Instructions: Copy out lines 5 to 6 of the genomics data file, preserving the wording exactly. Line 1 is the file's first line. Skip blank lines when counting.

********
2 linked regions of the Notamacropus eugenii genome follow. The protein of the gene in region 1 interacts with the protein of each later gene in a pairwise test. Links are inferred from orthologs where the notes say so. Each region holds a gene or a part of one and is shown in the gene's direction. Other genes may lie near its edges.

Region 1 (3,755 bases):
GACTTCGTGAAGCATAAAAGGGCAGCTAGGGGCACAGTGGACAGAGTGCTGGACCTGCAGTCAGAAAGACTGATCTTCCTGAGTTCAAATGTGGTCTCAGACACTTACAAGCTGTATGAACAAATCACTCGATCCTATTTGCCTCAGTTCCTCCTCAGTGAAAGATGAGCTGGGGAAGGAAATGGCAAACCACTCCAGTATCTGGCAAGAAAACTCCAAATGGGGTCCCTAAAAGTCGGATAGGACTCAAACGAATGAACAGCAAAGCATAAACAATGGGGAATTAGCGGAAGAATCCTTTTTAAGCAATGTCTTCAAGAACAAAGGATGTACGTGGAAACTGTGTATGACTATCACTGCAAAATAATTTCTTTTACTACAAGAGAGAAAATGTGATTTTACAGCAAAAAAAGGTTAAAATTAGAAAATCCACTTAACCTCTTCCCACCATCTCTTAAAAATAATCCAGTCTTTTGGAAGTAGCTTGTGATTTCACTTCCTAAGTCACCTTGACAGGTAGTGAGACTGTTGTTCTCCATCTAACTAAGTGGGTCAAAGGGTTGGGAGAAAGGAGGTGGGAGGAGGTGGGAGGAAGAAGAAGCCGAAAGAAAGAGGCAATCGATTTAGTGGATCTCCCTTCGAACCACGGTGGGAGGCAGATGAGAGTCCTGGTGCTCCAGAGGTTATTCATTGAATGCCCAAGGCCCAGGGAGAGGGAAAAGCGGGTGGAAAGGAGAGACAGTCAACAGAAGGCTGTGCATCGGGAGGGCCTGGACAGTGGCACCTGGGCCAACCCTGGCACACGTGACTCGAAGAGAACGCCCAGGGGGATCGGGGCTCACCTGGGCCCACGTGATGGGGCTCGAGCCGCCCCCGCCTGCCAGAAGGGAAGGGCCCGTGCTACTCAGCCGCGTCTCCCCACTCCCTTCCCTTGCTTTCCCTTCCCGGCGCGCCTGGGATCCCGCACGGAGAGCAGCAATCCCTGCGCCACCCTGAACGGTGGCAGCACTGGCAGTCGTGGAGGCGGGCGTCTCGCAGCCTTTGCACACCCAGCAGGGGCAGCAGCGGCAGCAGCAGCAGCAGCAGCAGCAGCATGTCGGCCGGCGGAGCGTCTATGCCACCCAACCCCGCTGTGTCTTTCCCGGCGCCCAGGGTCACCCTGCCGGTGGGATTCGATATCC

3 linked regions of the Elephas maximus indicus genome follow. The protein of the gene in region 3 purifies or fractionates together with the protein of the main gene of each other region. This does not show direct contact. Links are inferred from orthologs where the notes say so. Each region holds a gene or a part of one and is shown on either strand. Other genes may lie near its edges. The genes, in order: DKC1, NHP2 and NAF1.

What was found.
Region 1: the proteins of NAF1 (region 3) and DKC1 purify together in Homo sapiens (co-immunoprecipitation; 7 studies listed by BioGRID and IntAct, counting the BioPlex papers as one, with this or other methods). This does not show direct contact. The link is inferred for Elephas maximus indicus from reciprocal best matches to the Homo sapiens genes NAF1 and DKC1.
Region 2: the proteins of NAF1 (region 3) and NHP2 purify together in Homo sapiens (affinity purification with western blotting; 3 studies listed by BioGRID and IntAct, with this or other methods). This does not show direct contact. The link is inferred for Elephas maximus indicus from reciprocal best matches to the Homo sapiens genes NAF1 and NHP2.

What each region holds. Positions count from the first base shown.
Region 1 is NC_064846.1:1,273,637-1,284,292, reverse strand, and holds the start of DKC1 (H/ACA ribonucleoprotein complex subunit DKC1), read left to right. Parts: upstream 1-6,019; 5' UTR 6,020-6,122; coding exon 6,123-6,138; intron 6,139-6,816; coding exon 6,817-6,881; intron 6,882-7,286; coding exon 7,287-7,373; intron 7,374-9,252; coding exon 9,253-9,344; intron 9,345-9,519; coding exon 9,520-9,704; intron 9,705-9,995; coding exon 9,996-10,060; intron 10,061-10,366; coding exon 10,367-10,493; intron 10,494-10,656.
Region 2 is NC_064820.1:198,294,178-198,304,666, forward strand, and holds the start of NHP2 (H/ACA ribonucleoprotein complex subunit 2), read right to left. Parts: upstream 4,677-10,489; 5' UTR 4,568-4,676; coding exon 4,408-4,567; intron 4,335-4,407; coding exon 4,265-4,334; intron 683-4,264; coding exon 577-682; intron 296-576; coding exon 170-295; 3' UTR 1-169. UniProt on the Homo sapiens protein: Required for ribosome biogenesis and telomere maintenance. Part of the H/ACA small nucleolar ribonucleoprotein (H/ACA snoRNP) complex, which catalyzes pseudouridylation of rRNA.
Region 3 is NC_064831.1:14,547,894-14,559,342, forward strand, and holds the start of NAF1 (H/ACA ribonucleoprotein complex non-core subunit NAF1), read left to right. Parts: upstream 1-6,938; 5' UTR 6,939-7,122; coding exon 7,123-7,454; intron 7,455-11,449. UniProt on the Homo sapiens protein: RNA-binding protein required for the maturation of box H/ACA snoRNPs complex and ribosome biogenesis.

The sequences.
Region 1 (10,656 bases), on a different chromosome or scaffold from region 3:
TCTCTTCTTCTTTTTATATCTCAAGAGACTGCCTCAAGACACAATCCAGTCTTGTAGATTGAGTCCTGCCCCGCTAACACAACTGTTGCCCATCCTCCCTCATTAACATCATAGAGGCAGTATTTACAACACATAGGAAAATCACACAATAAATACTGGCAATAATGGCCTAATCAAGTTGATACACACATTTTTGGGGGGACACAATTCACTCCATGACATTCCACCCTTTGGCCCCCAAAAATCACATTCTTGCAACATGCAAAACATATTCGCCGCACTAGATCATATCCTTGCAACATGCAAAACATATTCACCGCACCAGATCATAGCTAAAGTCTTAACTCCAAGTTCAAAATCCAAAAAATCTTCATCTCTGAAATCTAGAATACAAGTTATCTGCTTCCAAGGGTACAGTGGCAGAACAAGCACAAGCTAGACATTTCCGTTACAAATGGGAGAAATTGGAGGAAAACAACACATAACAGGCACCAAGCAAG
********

What was found.
Region 1: the proteins of NAF1 (region 3) and DKC1 purify together in Homo sapiens (co-immunoprecipitation; 7 studies listed by BioGRID and IntAct, counting the BioPlex papers as one, with this or other methods). This does not show direct contact. The link is inferred for Elephas maximus indicus from reciprocal best matches to the Homo sapiens genes NAF1 and DKC1.